- ambulatory care facilities (i.e., health care facilities that provide ambulatory care preventive, diagnostic, and treatment services including primary care, hospital outpatient, ambulatory surgery, family practice, family planning, outpatient drug abuse treatment, chronic dialysis, computerized tomography, magnetic resonance imaging, extracorporeal shock wave lithotripsy, and radiological services as well as abortion facilities, comprehensive outpatient rehabilitation facilities, and birth centers), § 8:43A-13.5-6 of the N.J.A.C.;
- home health care agencies (i.e., entity licensed by the DOH to provide preventive, rehabilitative, and therapeutic services to patients on a visiting basis in a place of residence used as a patient's home), § 8:42-11 of the N.J.A.C.;
- pharmacies, § 13:39-7 of the N.J.A.C.;
- marriage and family therapy counselors, § 13:34-8 of the N.J.A.C; professional counselors (i.e., mental health counselors), § 45:14B-32 of the N.J. Rev. Stat., § 13:34-18 of the N.J.AC.;
- § 13:34-27 of the N.J.A.C. rehabilitation counselors;
- licensed clinical alcohol and drug counselors, § 45:2D-11 of the N.J. Rev. Stat., § 13:34C-4 of the N.J.A.C.;
- The New Jersey Department of Human Service's Division of Developmental Disabilities, §10:41-2 of the N.J.A.C.;
- short term care facilities (i.e., a closed acute-care adult psychiatric unit in a general hospital for short-term admission of individuals who meet the legal standards for commitment and require intensive treatment are confidential protected health information), §10:37g-3 of the N.J.A.C;
- community mental health programs, § 10:37-6.76-79 of the N.J.A.C; and
- outpatient substance use disorder treatment programs (i.e. all substance use disorder treatment facilities that provide outpatient substance use disorder treatment services; hospitals and primary health care facilities that offer hospital-based out services in a designated outpatient unit), § 10:161B-18 of the N.J.A.C.
Notwithstanding the above, the retention period for medical records, or photographic reproductions shall be retained for a period of ten years following the most recent discharge of the patient, or until the patient reaches the age of 23 years old, whichever is the longer period of time. Furthermore, discharge summary sheets of the patient shall be retained for a period of 20 years following the most recent discharge of the patient., and X-ray films or reproductions of such for a period of five years (§ 26:8-5 of the N.J. Rev. Stat.).
Several statutes specifically protect the confidentiality and limit the disclosure of certain health or medical information and treatment records: substance abuse treatment records, § 45;2D-11 of the N.J. Rev. Stat., § 26:2B-20 of the N.J. Rev. Stat.; § 13:34C-4 of the N.J.A.C.; mental health records, §30:4-24.3 of the N.J. Rev. Stat., § 45:14B-28, 32 of the N.J. Rev. Stat.; HIV/AIDs, § 26:5C-1 et seq. of the N.J. Rev. Stat.; genetic information, § 10.5-43 et seq. of the N.J. Rev. Stat., § 17:23A-1 et seq. of the N.J. Rev. Stat.; and venereal disease, § 26:4-41 of the N.J. Rev. Stat.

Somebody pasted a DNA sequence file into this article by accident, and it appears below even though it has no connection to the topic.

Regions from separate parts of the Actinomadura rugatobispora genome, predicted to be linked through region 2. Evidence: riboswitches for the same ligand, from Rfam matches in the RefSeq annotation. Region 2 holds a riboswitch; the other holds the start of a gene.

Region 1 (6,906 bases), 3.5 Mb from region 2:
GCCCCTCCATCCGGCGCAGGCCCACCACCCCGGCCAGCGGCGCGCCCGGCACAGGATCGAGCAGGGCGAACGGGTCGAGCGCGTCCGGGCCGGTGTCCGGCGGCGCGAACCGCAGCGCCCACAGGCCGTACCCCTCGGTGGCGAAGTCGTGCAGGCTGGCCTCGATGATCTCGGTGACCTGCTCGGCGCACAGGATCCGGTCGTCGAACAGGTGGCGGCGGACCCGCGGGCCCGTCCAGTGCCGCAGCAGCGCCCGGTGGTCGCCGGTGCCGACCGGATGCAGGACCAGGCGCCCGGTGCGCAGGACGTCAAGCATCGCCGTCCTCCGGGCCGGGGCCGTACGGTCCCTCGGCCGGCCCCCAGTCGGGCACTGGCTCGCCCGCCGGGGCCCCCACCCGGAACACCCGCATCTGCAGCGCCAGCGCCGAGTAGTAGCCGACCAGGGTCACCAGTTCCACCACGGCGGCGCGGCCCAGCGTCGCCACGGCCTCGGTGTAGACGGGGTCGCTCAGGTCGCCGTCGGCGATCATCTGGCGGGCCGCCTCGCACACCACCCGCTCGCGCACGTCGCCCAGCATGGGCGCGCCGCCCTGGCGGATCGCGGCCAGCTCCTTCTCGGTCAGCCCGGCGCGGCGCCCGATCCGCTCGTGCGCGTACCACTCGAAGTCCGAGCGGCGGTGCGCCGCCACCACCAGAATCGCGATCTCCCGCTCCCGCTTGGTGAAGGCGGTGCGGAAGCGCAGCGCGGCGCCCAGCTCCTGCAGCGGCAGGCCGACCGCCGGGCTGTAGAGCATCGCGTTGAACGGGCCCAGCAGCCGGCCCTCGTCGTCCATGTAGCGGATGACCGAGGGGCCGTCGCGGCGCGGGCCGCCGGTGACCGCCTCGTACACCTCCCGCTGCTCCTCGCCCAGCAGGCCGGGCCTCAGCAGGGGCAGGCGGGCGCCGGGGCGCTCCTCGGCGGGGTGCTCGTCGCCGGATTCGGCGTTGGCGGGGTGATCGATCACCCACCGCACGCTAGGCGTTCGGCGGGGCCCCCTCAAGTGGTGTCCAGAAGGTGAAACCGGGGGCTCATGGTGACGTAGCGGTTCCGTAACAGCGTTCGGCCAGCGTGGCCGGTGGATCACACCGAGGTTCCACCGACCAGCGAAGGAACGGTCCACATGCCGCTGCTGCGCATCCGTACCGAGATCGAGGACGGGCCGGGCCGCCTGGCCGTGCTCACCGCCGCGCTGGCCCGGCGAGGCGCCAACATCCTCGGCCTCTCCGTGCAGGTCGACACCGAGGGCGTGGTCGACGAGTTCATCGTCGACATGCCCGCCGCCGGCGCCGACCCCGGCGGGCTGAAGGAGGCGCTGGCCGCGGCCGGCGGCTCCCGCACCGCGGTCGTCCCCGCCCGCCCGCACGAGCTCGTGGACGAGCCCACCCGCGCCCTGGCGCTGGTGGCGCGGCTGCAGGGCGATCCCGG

Notice of patient rights: A general hospital shall provide a written summary of patient rights, including privacy and confidentiality, to the patient or guardian upon admission to the hospital and conspicuously post a copy in the patient’s room and in a public place within the hospital (§ 26:2H-12.9 of the N.J. Rev. Stat.)
Insurance carrier security measures: The state mandates that health insurance carriers implement measures to safeguard computerised health records containing personal information which they compile or maintain on an end user computer system (e.g., desktop computers, laptop computers, tablets or other mobile devices, or removable media), or transmit across public networks. These measures must secure the information by encryption or any other method which renders the information unreadable, undecipherable, or unusable by an unauthorised person. For the purposes of this statute, a health insurance carrier is an insurance company, health service corporation, hospital service corporation, medical service corporation, or health maintenance organization authorized to issue health benefits plans in New Jersey. Personal information means an individual's first name or first initial and last name linked with one or more of the following: